Pelosi, Schumer urge McConnell to start coronavirus relief negotiations amid uptick in cases

The two top congressional Democrats are urging Senate Majority Leader Mitch McConnellAddison (Mitch) Mitchell McConnellHillicon Valley: Facebook considers political ad ban | Senators raise concerns over civil rights audit | Amazon reverses on telling workers to delete TikTok Ernst: Renaming Confederate bases is the 'right thing to do' despite 'heck' from GOP Advocacy groups pressure Senate to reconvene and boost election funding MORE (R-Ky.) to start negotiations on the next coronavirus relief package, as the country sees an uptick in cases. 

Speaker Nancy PelosiNancy PelosiThe Hill's Morning Report - Presented by Facebook - Justices rule Manhattan prosecutor, but not Congress, can have Trump tax records Supreme Court rulings reignite Trump oversight wars in Congress Pelosi on Baltimore's Columbus statue: 'If the community doesn't want the statue, the statue shouldn't be there' MORE (D-Calif.) and Senate Minority Leader Charles SchumerChuck SchumerDemocrats blast Trump for commuting Roger Stone: 'The most corrupt president in history' A renewed emphasis on research and development funding is needed from the government Data shows seven Senate Democrats have majority non-white staffs MORE (D-N.Y.) in a letter to McConnell on Monday accused Republicans of being "missing in action."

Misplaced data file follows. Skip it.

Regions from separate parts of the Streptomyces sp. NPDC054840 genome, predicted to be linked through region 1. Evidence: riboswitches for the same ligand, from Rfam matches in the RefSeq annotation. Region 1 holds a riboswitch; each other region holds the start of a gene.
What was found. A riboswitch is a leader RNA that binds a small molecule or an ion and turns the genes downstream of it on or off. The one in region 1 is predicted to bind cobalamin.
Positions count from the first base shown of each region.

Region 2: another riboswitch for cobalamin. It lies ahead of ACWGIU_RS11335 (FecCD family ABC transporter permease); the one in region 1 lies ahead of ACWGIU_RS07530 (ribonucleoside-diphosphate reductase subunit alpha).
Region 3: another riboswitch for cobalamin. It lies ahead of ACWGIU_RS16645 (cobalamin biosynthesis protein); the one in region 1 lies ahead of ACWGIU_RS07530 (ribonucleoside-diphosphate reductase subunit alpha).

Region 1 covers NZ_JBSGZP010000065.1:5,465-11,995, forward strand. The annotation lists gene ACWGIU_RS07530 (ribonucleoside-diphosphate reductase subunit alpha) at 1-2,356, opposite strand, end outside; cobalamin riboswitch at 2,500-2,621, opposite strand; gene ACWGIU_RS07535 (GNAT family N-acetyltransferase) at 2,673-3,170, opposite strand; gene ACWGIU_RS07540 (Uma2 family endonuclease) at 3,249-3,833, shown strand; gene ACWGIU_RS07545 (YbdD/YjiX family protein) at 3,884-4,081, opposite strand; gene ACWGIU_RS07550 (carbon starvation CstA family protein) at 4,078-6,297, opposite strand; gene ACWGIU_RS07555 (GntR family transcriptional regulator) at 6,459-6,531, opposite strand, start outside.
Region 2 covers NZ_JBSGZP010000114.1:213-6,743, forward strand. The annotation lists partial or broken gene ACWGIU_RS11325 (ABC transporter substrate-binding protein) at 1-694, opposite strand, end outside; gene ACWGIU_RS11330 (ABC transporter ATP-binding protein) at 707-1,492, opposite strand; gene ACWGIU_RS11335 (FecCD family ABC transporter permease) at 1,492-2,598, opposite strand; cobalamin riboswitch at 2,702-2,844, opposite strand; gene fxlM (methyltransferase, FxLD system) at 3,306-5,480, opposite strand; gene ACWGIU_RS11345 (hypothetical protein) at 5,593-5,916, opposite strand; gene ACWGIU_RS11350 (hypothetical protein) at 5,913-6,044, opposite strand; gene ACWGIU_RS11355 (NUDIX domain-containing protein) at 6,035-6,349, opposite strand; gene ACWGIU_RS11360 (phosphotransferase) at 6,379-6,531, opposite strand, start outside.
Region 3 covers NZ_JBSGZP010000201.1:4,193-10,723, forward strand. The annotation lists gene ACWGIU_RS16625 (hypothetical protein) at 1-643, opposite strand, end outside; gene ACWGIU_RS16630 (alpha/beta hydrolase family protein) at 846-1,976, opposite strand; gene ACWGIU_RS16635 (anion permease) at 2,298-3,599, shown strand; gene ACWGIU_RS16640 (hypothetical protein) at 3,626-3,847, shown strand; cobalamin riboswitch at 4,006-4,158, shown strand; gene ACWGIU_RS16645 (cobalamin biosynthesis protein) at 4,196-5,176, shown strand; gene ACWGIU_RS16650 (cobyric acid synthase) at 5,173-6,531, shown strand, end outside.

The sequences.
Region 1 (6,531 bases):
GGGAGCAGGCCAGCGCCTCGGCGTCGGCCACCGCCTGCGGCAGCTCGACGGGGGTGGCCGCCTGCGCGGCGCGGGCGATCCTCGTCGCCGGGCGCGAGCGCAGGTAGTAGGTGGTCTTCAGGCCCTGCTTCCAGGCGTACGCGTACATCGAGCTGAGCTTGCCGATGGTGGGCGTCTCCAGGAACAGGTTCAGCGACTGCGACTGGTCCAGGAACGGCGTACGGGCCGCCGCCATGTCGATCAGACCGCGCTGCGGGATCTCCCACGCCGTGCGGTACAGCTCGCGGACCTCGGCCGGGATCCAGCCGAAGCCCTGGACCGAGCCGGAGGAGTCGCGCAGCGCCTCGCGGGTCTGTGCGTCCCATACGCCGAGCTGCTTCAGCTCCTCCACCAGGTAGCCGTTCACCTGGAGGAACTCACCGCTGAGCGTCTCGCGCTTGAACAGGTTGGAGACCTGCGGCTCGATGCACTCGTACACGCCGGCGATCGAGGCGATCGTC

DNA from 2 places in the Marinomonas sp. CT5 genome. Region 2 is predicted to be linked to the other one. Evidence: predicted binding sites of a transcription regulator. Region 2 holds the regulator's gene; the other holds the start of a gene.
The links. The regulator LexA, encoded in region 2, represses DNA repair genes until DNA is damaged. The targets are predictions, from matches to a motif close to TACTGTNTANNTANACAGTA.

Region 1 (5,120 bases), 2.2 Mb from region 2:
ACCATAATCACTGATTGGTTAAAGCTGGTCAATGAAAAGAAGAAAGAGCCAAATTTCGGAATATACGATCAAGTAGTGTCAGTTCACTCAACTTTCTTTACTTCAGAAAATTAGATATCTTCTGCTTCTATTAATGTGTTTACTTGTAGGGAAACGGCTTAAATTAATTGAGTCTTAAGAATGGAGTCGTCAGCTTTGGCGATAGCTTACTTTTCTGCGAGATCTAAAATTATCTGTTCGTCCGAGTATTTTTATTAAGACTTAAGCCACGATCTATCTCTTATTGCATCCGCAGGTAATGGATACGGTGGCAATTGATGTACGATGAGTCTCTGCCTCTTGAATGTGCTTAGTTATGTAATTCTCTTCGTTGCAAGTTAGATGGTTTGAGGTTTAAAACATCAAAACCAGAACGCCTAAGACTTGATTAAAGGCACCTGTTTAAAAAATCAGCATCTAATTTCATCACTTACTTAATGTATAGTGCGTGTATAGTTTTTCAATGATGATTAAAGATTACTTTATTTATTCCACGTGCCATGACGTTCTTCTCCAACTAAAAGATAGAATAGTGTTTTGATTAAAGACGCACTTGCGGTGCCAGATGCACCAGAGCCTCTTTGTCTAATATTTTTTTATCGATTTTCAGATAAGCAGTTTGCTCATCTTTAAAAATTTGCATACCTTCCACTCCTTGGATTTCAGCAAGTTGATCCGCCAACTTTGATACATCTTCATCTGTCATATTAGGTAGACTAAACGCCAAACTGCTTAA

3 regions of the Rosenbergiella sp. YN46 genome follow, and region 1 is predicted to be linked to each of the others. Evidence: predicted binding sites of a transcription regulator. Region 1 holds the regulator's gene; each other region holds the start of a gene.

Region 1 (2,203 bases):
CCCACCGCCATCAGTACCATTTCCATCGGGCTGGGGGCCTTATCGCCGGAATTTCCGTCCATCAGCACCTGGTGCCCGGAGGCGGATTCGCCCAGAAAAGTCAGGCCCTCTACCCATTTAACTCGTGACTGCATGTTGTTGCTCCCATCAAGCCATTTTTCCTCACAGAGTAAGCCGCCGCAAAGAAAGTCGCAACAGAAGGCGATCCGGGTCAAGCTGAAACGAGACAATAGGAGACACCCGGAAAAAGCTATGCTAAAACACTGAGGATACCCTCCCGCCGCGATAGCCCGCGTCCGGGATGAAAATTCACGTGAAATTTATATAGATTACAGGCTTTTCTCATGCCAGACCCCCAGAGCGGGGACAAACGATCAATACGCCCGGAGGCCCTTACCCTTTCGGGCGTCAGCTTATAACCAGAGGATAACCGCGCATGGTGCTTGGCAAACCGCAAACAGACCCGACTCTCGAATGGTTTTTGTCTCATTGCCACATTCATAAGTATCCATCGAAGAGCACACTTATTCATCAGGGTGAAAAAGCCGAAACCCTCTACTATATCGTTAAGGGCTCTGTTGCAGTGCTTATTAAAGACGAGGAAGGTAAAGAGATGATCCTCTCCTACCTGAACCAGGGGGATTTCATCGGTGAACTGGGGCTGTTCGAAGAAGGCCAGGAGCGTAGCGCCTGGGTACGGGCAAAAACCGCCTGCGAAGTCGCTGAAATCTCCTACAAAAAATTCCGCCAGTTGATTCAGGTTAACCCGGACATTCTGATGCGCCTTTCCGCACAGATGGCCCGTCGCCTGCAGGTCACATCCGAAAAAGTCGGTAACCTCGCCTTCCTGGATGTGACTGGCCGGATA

"Americans need and deserve bold action now. We have overcome larger problems than the COVID-19 pandemic but not without powerful and effective actions by our government," they wrote.

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"It is unacceptable that the Senate would recess without addressing this urgent issue. On behalf of the millions of American families who desperately need Congressional action, we demand you change your mind and decide to work with us for the good of the country," the top Democrats added. 

The letter to McConnell comes as the United States is seeing a new spike in cases, causing some states to reimpose social distancing restrictions and raising new concerns about the ability to control the spread of the virus. The United States reached its highest one-day increase Friday, documenting 45,498 new cases, according to The New York Times.

Congress is set to leave town by Thursday for a two-week July 4 break and will not return to Washington, D.C., until July 20. 

Senate Republicans are expected to wait until after the break to start negotiating and drafting the next potential relief bill. Though House Democrats passed a roughly $3 trillion bill earlier this year, it has been declared dead on arrival in the GOP-controlled Senate. 

McConnell, speaking in Kentucky on Friday, told reporters that a future coronavirus bill would have to come together in July and that the Senate would have to take the lead on drafting it. 

"If there's a final rescue package, that's when it will develop and it will start, once again, in my office. ... The House efforts are simply not practical," he said.